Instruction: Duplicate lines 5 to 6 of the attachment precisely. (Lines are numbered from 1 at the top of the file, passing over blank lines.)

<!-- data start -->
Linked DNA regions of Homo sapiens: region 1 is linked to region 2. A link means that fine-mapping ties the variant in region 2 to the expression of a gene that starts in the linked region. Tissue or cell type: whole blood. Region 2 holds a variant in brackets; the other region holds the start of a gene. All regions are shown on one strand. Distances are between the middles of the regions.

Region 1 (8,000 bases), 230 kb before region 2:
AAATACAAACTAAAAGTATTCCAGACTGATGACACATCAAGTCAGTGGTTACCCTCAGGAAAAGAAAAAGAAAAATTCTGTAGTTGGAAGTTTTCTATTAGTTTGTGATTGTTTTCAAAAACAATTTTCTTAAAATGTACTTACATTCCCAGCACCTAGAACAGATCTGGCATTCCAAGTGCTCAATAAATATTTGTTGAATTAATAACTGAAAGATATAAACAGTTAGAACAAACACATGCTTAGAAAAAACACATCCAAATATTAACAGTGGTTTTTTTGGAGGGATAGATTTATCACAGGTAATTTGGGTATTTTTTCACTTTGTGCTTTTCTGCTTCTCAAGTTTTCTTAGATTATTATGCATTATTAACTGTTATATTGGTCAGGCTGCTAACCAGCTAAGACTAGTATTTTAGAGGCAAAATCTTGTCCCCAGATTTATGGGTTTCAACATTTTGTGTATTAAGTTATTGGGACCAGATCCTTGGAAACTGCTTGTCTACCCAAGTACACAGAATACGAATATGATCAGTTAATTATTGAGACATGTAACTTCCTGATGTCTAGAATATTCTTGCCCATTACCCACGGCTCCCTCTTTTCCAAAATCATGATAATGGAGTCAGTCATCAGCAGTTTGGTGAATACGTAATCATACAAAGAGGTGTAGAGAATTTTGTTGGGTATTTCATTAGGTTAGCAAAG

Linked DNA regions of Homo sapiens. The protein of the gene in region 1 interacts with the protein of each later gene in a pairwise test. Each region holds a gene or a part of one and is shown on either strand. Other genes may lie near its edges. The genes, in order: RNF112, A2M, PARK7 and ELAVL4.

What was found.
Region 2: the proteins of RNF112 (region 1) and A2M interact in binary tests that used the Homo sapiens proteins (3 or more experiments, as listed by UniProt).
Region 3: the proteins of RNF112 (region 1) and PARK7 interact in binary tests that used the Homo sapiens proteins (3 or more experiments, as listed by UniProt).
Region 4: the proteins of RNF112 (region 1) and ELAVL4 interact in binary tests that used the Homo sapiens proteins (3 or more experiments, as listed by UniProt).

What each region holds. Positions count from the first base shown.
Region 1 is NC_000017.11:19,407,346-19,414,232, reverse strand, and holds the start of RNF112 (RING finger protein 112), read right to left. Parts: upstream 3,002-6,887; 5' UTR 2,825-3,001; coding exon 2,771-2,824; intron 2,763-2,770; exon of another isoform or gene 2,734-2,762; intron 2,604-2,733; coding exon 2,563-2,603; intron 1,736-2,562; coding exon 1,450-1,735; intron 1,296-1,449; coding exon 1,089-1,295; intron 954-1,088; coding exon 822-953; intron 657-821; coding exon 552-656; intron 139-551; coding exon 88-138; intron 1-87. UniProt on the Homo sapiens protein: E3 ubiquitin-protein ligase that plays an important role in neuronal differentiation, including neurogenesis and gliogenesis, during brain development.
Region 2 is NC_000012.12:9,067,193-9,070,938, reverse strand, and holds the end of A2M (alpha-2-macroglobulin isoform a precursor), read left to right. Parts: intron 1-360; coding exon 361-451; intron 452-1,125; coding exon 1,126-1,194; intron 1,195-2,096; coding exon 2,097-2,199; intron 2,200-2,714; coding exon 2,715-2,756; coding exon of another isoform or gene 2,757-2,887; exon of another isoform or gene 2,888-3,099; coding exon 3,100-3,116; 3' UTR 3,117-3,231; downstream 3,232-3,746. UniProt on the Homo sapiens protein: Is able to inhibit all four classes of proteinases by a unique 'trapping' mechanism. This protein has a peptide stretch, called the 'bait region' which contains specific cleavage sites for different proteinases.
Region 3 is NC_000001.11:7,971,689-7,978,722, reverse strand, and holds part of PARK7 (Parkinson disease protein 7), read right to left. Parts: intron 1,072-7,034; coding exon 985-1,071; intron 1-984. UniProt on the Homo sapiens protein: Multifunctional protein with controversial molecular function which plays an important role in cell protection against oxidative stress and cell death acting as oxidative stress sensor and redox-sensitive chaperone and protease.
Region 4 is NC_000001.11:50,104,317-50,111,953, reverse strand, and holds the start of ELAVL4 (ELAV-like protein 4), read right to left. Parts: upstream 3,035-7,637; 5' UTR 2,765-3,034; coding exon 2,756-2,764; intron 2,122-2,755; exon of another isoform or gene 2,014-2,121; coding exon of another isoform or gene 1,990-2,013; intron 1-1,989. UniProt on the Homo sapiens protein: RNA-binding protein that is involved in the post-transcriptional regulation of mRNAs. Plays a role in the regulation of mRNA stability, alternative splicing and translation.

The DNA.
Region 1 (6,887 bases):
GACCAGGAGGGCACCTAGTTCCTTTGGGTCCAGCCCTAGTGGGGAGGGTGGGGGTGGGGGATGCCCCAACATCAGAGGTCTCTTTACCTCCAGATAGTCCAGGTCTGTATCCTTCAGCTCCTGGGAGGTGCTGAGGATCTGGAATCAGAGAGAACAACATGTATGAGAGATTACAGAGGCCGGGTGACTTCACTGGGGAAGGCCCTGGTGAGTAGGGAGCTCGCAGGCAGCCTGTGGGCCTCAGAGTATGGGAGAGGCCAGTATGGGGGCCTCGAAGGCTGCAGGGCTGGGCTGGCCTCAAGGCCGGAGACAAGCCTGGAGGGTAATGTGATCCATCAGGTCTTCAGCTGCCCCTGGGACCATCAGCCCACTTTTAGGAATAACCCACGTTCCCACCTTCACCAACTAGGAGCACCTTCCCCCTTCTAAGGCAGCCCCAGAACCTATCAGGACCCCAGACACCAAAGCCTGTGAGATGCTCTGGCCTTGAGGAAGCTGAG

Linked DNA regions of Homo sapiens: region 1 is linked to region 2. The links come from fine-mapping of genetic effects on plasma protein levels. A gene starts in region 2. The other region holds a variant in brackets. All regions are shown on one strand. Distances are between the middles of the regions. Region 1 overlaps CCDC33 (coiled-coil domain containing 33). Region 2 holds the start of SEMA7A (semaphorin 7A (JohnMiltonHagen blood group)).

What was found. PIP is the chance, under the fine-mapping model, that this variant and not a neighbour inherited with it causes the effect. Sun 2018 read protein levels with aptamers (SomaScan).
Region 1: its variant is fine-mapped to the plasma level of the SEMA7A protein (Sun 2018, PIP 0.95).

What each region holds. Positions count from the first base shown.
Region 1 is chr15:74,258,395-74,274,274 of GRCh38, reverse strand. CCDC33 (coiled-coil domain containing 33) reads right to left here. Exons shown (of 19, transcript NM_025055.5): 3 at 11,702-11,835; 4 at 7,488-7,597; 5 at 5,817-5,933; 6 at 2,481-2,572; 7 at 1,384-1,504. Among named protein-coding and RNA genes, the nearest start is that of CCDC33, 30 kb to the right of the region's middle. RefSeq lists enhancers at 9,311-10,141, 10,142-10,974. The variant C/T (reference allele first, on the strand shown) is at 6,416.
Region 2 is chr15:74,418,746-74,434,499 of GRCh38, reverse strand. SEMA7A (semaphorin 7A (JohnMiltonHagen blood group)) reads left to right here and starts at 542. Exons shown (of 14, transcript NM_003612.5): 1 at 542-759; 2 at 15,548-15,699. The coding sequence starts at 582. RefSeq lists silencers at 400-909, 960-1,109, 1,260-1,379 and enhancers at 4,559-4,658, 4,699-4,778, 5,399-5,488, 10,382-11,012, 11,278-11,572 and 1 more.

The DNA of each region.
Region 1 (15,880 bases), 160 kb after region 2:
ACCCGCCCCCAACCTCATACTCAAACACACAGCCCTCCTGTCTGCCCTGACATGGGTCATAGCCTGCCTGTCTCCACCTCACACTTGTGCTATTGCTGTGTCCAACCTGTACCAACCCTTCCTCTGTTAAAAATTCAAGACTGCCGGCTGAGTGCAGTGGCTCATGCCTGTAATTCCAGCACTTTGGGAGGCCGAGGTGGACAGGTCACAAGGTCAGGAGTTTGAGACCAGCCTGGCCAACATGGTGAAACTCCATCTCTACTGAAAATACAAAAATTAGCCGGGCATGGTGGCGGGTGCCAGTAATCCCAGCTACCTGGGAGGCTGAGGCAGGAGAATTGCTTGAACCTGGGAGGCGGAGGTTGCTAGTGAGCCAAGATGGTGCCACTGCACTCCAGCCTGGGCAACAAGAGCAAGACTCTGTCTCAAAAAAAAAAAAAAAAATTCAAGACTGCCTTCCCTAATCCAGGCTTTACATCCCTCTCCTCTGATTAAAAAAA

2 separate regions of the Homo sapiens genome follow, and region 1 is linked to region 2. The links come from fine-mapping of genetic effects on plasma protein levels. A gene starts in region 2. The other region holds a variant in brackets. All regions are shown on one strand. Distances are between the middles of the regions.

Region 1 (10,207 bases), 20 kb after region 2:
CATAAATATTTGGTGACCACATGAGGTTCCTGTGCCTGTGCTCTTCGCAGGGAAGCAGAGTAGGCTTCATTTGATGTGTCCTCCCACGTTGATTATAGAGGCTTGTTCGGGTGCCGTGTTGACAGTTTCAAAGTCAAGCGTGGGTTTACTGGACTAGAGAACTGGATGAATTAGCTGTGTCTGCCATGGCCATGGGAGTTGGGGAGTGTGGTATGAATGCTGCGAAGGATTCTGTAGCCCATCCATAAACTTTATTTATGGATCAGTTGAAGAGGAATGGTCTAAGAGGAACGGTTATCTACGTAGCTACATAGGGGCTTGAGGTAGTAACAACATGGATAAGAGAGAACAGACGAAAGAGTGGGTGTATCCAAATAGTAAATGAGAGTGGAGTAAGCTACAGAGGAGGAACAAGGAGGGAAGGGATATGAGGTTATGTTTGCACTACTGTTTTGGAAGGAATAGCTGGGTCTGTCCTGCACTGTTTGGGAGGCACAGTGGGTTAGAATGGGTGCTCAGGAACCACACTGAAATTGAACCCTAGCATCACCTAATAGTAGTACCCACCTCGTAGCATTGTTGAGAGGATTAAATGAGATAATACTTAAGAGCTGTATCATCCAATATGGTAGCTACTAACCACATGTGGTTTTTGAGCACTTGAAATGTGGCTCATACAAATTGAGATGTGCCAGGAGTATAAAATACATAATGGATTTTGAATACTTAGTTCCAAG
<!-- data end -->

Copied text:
What was found.
Region 2: the proteins of RNF112 (region 1) and A2M interact in binary tests that used the Homo sapiens proteins (3 or more experiments, as listed by UniProt).